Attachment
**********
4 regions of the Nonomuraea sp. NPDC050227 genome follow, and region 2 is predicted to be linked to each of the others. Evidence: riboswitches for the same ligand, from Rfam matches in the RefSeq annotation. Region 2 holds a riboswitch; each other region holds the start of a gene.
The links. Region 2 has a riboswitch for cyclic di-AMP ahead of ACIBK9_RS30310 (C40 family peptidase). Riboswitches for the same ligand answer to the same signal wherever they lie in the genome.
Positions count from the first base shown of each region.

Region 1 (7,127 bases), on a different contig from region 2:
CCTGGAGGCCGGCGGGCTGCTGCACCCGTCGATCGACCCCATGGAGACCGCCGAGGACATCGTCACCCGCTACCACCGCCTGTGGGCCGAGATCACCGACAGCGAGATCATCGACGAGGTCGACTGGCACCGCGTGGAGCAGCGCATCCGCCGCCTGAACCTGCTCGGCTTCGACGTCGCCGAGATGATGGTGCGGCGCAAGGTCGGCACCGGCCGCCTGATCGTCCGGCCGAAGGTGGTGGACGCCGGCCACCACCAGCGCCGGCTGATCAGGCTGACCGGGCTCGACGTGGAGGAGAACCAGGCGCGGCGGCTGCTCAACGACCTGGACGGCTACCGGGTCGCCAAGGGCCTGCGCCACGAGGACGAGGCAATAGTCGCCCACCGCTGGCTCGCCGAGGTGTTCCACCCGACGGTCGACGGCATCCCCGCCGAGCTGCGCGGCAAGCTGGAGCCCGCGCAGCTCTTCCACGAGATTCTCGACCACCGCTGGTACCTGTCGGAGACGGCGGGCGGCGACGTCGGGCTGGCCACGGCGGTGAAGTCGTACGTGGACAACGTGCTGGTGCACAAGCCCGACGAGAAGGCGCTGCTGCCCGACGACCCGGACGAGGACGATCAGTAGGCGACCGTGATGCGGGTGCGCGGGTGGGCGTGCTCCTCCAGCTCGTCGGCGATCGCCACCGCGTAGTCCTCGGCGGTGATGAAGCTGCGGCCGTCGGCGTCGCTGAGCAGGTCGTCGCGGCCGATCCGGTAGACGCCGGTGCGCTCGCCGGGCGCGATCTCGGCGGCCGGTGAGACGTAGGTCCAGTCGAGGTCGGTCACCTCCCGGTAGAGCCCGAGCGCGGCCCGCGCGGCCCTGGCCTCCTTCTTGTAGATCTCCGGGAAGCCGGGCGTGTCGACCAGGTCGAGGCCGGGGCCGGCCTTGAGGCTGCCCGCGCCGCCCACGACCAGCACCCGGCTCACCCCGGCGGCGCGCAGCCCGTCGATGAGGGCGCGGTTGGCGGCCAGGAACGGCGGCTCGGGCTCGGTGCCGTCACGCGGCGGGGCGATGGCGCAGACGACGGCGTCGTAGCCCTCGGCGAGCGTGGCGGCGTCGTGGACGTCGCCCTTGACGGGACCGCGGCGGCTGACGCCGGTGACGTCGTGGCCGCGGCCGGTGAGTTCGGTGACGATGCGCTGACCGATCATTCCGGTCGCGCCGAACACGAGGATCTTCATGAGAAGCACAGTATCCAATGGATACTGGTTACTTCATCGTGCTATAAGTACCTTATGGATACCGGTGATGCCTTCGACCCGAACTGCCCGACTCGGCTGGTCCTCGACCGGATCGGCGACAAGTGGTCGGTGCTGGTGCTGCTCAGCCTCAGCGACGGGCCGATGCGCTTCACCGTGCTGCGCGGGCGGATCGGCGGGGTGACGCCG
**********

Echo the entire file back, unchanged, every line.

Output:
4 regions of the Nonomuraea sp. NPDC050227 genome follow, and region 2 is predicted to be linked to each of the others. Evidence: riboswitches for the same ligand, from Rfam matches in the RefSeq annotation. Region 2 holds a riboswitch; each other region holds the start of a gene.
The links. Region 2 has a riboswitch for cyclic di-AMP ahead of ACIBK9_RS30310 (C40 family peptidase). Riboswitches for the same ligand answer to the same signal wherever they lie in the genome.
Positions count from the first base shown of each region.

Region 1 (7,127 bases), on a different contig from region 2:
CCTGGAGGCCGGCGGGCTGCTGCACCCGTCGATCGACCCCATGGAGACCGCCGAGGACATCGTCACCCGCTACCACCGCCTGTGGGCCGAGATCACCGACAGCGAGATCATCGACGAGGTCGACTGGCACCGCGTGGAGCAGCGCATCCGCCGCCTGAACCTGCTCGGCTTCGACGTCGCCGAGATGATGGTGCGGCGCAAGGTCGGCACCGGCCGCCTGATCGTCCGGCCGAAGGTGGTGGACGCCGGCCACCACCAGCGCCGGCTGATCAGGCTGACCGGGCTCGACGTGGAGGAGAACCAGGCGCGGCGGCTGCTCAACGACCTGGACGGCTACCGGGTCGCCAAGGGCCTGCGCCACGAGGACGAGGCAATAGTCGCCCACCGCTGGCTCGCCGAGGTGTTCCACCCGACGGTCGACGGCATCCCCGCCGAGCTGCGCGGCAAGCTGGAGCCCGCGCAGCTCTTCCACGAGATTCTCGACCACCGCTGGTACCTGTCGGAGACGGCGGGCGGCGACGTCGGGCTGGCCACGGCGGTGAAGTCGTACGTGGACAACGTGCTGGTGCACAAGCCCGACGAGAAGGCGCTGCTGCCCGACGACCCGGACGAGGACGATCAGTAGGCGACCGTGATGCGGGTGCGCGGGTGGGCGTGCTCCTCCAGCTCGTCGGCGATCGCCACCGCGTAGTCCTCGGCGGTGATGAAGCTGCGGCCGTCGGCGTCGCTGAGCAGGTCGTCGCGGCCGATCCGGTAGACGCCGGTGCGCTCGCCGGGCGCGATCTCGGCGGCCGGTGAGACGTAGGTCCAGTCGAGGTCGGTCACCTCCCGGTAGAGCCCGAGCGCGGCCCGCGCGGCCCTGGCCTCCTTCTTGTAGATCTCCGGGAAGCCGGGCGTGTCGACCAGGTCGAGGCCGGGGCCGGCCTTGAGGCTGCCCGCGCCGCCCACGACCAGCACCCGGCTCACCCCGGCGGCGCGCAGCCCGTCGATGAGGGCGCGGTTGGCGGCCAGGAACGGCGGCTCGGGCTCGGTGCCGTCACGCGGCGGGGCGATGGCGCAGACGACGGCGTCGTAGCCCTCGGCGAGCGTGGCGGCGTCGTGGACGTCGCCCTTGACGGGACCGCGGCGGCTGACGCCGGTGACGTCGTGGCCGCGGCCGGTGAGTTCGGTGACGATGCGCTGACCGATCATTCCGGTCGCGCCGAACACGAGGATCTTCATGAGAAGCACAGTATCCAATGGATACTGGTTACTTCATCGTGCTATAAGTACCTTATGGATACCGGTGATGCCTTCGACCCGAACTGCCCGACTCGGCTGGTCCTCGACCGGATCGGCGACAAGTGGTCGGTGCTGGTGCTGCTCAGCCTCAGCGACGGGCCGATGCGCTTCACCGTGCTGCGCGGGCGGATCGGCGGGGTGACGCCG